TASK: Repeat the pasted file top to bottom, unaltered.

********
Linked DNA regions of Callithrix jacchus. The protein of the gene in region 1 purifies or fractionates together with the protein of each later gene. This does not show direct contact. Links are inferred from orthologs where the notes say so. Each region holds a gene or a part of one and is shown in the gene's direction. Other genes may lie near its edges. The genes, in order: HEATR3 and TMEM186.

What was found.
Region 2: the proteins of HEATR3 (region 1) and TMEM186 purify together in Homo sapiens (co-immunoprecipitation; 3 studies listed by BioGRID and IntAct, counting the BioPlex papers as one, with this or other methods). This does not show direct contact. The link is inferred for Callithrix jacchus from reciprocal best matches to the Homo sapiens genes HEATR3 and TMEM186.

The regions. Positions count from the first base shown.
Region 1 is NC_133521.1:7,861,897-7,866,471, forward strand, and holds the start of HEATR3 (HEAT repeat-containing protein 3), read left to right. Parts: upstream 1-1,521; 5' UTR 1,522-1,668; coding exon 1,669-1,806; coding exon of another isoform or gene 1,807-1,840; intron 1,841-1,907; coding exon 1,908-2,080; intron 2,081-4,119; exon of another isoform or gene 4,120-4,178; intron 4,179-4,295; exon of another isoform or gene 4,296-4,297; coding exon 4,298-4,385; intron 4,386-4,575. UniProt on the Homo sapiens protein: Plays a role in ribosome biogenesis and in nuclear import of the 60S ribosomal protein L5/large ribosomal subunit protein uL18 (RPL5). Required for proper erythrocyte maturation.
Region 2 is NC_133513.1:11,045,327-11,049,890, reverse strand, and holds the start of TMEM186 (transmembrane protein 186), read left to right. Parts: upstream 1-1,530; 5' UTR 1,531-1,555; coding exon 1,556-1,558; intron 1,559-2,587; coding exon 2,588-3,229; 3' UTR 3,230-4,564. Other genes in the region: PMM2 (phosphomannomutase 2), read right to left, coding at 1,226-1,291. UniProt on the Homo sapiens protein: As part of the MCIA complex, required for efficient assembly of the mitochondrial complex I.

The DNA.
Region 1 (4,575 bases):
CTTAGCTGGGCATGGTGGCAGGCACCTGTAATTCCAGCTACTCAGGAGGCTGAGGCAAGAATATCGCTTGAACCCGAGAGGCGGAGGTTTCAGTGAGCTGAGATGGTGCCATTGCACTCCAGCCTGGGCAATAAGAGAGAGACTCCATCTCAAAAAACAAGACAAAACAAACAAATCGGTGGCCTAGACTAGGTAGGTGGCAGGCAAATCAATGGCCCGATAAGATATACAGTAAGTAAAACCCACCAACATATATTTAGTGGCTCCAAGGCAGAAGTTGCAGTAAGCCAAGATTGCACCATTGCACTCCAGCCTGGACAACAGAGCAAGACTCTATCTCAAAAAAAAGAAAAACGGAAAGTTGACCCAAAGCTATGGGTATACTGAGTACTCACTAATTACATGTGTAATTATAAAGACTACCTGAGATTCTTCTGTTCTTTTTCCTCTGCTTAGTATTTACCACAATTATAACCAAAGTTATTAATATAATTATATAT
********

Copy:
Linked DNA regions of Callithrix jacchus. The protein of the gene in region 1 purifies or fractionates together with the protein of each later gene. This does not show direct contact. Links are inferred from orthologs where the notes say so. Each region holds a gene or a part of one and is shown in the gene's direction. Other genes may lie near its edges. The genes, in order: HEATR3 and TMEM186.

What was found.
Region 2: the proteins of HEATR3 (region 1) and TMEM186 purify together in Homo sapiens (co-immunoprecipitation; 3 studies listed by BioGRID and IntAct, counting the BioPlex papers as one, with this or other methods). This does not show direct contact. The link is inferred for Callithrix jacchus from reciprocal best matches to the Homo sapiens genes HEATR3 and TMEM186.

The regions. Positions count from the first base shown.
Region 1 is NC_133521.1:7,861,897-7,866,471, forward strand, and holds the start of HEATR3 (HEAT repeat-containing protein 3), read left to right. Parts: upstream 1-1,521; 5' UTR 1,522-1,668; coding exon 1,669-1,806; coding exon of another isoform or gene 1,807-1,840; intron 1,841-1,907; coding exon 1,908-2,080; intron 2,081-4,119; exon of another isoform or gene 4,120-4,178; intron 4,179-4,295; exon of another isoform or gene 4,296-4,297; coding exon 4,298-4,385; intron 4,386-4,575. UniProt on the Homo sapiens protein: Plays a role in ribosome biogenesis and in nuclear import of the 60S ribosomal protein L5/large ribosomal subunit protein uL18 (RPL5). Required for proper erythrocyte maturation.
Region 2 is NC_133513.1:11,045,327-11,049,890, reverse strand, and holds the start of TMEM186 (transmembrane protein 186), read left to right. Parts: upstream 1-1,530; 5' UTR 1,531-1,555; coding exon 1,556-1,558; intron 1,559-2,587; coding exon 2,588-3,229; 3' UTR 3,230-4,564. Other genes in the region: PMM2 (phosphomannomutase 2), read right to left, coding at 1,226-1,291. UniProt on the Homo sapiens protein: As part of the MCIA complex, required for efficient assembly of the mitochondrial complex I.

The DNA.
Region 1 (4,575 bases):
CTTAGCTGGGCATGGTGGCAGGCACCTGTAATTCCAGCTACTCAGGAGGCTGAGGCAAGAATATCGCTTGAACCCGAGAGGCGGAGGTTTCAGTGAGCTGAGATGGTGCCATTGCACTCCAGCCTGGGCAATAAGAGAGAGACTCCATCTCAAAAAACAAGACAAAACAAACAAATCGGTGGCCTAGACTAGGTAGGTGGCAGGCAAATCAATGGCCCGATAAGATATACAGTAAGTAAAACCCACCAACATATATTTAGTGGCTCCAAGGCAGAAGTTGCAGTAAGCCAAGATTGCACCATTGCACTCCAGCCTGGACAACAGAGCAAGACTCTATCTCAAAAAAAAGAAAAACGGAAAGTTGACCCAAAGCTATGGGTATACTGAGTACTCACTAATTACATGTGTAATTATAAAGACTACCTGAGATTCTTCTGTTCTTTTTCCTCTGCTTAGTATTTACCACAATTATAACCAAAGTTATTAATATAATTATATAT